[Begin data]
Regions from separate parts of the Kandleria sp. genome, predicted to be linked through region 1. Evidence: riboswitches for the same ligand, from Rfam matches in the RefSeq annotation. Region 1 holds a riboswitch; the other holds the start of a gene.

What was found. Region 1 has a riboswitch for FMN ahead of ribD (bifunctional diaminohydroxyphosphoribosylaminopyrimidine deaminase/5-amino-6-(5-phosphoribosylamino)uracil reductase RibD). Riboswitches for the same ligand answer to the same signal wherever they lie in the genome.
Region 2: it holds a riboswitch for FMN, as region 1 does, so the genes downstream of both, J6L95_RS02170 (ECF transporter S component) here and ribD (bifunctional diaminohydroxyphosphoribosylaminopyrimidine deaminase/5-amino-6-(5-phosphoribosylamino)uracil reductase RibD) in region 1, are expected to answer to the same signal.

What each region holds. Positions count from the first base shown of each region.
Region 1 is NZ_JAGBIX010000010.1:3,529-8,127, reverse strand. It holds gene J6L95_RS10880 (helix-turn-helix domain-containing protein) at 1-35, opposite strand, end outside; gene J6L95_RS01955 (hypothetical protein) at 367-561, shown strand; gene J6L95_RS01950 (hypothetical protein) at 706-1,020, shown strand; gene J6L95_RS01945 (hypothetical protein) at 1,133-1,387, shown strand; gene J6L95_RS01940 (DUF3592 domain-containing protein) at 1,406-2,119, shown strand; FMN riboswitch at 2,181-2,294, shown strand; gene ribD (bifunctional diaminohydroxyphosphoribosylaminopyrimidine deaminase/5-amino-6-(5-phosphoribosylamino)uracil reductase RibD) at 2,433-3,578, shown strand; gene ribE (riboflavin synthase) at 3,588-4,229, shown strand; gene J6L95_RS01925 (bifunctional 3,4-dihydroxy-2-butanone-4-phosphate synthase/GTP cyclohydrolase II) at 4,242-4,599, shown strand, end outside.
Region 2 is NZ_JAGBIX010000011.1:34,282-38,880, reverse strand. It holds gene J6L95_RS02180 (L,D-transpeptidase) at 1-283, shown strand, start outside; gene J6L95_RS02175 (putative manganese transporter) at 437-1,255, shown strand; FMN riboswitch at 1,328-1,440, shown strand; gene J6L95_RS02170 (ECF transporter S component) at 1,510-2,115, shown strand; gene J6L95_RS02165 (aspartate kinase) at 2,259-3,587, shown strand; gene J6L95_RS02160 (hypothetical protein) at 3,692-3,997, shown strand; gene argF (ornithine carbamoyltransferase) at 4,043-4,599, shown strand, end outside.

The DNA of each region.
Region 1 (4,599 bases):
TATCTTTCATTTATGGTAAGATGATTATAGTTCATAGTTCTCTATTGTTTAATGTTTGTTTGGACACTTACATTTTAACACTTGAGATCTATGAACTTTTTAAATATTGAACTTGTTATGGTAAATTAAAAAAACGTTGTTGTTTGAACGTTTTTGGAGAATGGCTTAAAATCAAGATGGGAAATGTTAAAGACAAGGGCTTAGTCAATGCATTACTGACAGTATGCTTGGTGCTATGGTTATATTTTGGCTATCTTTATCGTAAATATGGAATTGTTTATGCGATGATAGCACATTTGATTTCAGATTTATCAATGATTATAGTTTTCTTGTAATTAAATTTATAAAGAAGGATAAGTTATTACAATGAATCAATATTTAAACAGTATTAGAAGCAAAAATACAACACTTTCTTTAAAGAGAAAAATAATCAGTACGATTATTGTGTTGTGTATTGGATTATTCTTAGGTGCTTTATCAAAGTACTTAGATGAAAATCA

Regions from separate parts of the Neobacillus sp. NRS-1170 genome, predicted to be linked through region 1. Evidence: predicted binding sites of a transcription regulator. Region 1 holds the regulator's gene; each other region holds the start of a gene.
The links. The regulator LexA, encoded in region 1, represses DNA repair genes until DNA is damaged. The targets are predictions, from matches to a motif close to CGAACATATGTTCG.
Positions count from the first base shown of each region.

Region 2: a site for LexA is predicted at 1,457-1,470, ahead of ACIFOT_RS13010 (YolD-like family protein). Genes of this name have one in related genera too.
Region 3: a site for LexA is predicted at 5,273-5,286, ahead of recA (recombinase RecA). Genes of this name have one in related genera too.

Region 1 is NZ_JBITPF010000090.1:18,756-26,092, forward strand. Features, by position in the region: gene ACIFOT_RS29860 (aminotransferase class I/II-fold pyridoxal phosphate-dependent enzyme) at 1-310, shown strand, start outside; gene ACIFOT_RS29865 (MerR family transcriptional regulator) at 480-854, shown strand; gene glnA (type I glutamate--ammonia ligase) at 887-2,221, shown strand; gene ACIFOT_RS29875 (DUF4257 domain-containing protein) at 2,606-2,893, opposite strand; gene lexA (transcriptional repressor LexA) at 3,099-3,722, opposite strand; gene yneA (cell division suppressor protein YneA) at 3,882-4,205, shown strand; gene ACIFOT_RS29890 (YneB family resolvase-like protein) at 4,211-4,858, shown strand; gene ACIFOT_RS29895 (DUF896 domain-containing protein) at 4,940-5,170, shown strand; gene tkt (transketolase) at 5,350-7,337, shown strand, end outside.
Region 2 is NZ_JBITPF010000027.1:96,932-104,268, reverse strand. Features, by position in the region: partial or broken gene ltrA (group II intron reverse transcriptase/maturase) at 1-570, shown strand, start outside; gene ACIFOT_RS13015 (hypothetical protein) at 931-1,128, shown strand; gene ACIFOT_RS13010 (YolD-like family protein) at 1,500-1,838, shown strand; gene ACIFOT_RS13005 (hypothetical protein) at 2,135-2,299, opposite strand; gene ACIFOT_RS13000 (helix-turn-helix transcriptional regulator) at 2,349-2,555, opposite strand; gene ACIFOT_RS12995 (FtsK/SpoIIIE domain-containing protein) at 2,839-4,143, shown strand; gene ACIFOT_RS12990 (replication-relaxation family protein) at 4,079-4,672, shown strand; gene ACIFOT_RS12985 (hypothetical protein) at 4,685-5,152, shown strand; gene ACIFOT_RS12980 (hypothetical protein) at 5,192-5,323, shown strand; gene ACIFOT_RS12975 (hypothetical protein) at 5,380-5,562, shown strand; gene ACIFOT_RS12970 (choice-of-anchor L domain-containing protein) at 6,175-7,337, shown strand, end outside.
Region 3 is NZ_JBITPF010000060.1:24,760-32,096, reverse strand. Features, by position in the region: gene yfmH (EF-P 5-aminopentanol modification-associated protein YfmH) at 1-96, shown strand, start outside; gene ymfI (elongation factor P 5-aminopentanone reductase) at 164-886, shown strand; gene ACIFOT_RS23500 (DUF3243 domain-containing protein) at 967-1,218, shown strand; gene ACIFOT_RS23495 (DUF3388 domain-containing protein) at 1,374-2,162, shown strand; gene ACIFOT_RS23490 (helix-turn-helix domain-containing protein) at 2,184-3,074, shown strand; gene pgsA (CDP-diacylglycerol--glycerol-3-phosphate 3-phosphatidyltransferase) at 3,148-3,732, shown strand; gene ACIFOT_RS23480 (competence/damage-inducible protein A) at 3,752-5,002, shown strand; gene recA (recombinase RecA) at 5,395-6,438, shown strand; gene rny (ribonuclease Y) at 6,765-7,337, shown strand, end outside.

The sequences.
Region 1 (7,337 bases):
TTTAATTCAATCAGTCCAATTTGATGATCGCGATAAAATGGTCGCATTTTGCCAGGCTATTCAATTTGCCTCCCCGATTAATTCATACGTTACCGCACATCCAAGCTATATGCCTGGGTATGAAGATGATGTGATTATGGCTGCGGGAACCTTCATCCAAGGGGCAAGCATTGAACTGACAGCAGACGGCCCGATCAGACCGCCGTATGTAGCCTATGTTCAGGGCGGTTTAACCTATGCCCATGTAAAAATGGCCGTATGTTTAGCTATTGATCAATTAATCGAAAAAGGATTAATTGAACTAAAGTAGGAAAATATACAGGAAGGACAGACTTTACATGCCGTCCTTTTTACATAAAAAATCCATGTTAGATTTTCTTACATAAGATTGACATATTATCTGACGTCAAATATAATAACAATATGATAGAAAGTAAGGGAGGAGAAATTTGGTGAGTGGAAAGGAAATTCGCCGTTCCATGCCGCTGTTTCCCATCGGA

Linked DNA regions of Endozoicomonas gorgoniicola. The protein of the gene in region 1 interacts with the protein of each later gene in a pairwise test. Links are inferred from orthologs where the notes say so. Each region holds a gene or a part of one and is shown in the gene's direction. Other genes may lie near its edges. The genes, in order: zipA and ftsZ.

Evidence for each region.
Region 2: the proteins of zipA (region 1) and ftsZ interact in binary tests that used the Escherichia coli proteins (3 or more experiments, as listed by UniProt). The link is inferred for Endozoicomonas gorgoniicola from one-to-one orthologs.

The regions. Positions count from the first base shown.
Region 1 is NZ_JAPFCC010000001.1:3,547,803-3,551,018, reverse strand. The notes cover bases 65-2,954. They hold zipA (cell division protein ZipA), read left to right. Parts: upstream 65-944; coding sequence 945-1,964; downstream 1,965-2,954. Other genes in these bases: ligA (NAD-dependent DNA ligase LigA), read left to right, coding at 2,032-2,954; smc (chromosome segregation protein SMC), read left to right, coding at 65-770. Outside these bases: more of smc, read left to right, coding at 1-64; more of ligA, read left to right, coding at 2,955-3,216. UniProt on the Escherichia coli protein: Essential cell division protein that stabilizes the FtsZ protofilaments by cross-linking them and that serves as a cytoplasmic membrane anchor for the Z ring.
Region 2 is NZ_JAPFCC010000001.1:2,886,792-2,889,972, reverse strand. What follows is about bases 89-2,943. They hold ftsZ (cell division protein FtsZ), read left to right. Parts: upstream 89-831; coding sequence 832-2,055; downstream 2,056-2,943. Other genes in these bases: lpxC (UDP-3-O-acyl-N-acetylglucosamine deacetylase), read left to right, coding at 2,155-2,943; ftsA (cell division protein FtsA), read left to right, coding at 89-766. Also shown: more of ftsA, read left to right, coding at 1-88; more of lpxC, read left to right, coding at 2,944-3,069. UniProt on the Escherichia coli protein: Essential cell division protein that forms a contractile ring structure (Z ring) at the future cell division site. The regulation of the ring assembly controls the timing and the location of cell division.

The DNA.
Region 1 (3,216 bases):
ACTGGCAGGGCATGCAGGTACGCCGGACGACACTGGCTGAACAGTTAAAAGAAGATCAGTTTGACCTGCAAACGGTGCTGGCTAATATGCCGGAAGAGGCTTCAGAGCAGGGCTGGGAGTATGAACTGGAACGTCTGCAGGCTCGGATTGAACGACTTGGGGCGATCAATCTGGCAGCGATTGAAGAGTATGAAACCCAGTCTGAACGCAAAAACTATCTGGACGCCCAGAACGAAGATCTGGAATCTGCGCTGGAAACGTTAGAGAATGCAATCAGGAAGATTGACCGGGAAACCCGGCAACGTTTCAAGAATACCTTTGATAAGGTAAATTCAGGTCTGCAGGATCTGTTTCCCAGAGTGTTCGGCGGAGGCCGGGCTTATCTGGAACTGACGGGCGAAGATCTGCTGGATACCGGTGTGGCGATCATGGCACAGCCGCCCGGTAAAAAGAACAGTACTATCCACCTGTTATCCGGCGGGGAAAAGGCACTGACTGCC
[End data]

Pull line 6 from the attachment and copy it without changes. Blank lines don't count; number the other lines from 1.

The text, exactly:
Region 2 is NZ_JAGBIX010000011.1:34,282-38,880, reverse strand. It holds gene J6L95_RS02180 (L,D-transpeptidase) at 1-283, shown strand, start outside; gene J6L95_RS02175 (putative manganese transporter) at 437-1,255, shown strand; FMN riboswitch at 1,328-1,440, shown strand; gene J6L95_RS02170 (ECF transporter S component) at 1,510-2,115, shown strand; gene J6L95_RS02165 (aspartate kinase) at 2,259-3,587, shown strand; gene J6L95_RS02160 (hypothetical protein) at 3,692-3,997, shown strand; gene argF (ornithine carbamoyltransferase) at 4,043-4,599, shown strand, end outside.